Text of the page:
2. Mst. Vahidan and Sakuran, the plaintiffs-respondents, daughters of Kadar bux filed the suit on the allegation that their share in the property mentioned in para 1 of the plaint was gifted orally to them by their father Kadarbux about 14 years prior to the institution of the suit. The plaintiffs in pursuance to this gift took possession of the property. Now, defendants-appellants want to dispossess the plaintiffs from their possession. The gift was denied by the defendants. The case of the defendants was that Kadarbux had left for Pakistan and could not have gifted the property. The possession of the plaintiffs over one 'Tibara' and 'Sal' was alleged to be illegal having been taken forcible two months prior to the filing of the written statement. On the pleading of the parties, the following issues were framed:

1- vk;k fookn xzLr 2 x`g dk frokjk o lky o ml ij pkSckjk ij eqn~nbZ;ku dk dCtk gS vkSj og ekfyd gS A bl vej dk gLrk{kj ikus ds vf/kdkjh gS A

2- vk;k oknh gqDe bErukbZ nokeh ikus dk vf/kdkjh gS A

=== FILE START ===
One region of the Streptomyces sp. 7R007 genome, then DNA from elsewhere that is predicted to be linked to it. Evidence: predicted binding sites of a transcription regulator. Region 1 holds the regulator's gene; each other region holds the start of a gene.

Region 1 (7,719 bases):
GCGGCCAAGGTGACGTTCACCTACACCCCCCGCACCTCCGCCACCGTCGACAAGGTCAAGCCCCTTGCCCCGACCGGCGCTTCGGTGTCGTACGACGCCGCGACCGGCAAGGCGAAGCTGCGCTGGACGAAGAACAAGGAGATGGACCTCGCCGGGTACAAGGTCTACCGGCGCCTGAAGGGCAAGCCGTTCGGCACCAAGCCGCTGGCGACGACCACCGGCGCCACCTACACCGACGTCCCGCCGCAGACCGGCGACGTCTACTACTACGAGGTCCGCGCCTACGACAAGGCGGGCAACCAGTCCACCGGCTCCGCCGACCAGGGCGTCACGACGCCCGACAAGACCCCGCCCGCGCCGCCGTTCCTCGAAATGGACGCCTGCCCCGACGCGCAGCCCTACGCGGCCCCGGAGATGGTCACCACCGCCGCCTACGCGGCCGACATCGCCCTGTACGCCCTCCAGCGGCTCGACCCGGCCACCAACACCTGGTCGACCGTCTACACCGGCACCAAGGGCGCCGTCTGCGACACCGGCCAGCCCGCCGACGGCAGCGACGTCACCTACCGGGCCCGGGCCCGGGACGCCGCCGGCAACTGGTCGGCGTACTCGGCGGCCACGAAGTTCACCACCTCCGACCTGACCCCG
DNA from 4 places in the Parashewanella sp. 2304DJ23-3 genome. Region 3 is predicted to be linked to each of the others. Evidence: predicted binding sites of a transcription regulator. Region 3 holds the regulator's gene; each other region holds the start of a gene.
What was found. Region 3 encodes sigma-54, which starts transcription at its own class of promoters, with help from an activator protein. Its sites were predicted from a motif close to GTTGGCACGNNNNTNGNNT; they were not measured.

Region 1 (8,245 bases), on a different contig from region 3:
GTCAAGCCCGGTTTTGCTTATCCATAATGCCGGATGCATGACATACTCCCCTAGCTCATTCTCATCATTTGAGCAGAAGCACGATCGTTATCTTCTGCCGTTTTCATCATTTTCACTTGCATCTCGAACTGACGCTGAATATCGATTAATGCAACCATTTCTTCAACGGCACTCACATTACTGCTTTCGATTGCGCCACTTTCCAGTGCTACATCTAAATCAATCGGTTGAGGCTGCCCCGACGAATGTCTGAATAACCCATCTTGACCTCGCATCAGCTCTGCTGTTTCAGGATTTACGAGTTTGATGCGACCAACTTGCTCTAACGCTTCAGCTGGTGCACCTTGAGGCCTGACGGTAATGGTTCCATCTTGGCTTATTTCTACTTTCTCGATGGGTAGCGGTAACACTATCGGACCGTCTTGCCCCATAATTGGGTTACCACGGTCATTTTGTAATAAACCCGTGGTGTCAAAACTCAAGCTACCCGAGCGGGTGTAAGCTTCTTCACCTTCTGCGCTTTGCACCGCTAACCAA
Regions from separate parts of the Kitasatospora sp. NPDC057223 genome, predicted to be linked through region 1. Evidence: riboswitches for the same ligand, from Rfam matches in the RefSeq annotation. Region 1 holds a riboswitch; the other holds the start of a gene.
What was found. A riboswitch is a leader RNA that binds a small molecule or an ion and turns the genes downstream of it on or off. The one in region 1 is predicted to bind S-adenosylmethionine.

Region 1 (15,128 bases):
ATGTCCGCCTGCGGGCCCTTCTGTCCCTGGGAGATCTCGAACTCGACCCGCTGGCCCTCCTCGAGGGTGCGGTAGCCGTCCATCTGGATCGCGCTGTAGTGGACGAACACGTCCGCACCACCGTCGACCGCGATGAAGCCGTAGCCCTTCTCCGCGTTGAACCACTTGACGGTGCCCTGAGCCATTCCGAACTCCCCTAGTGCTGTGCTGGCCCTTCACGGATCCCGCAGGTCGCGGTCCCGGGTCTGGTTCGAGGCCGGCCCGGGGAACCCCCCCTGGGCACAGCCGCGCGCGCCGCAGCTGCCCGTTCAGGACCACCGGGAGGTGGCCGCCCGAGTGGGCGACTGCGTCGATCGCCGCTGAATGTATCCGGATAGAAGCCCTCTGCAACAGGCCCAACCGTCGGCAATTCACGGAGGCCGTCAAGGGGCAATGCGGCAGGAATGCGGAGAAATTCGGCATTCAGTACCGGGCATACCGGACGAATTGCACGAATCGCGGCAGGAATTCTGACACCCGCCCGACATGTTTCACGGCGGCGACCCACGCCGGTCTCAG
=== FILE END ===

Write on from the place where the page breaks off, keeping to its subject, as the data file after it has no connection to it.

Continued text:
3- vk;k izfroknh ua- 5 o 6 Qjhd xSj t:jh gS A

4- nknjlh

3. After the suit was decreed on 28th February, 1961, the first appellate court remanded the case for adding words, in issue No. 4. The suit was again decreed for the second time on 13th April, 1963. The appeal filed against the above decree by the defendant was dismissed.

4 Shri Dalip Singh, the learned Counsel for the appellant, has raised manifold grounds for challenging the finding of the appellate court. In order to have the valid gift, there should have been declaration, acceptance delivery of possession, argued Shri Singh. According to him, acceptance & delivery of possession of the gifted property has not been proved. It was then pointed out that there are more than one donee and the entire share could not have been gifted to only one as per the Mohammedan Law. Shri Singh, lastly, argued that daughters are residuary under the Mohammedan laws and sons are sharers. Since Kadarbux had five sons he should not have gifted the entire property.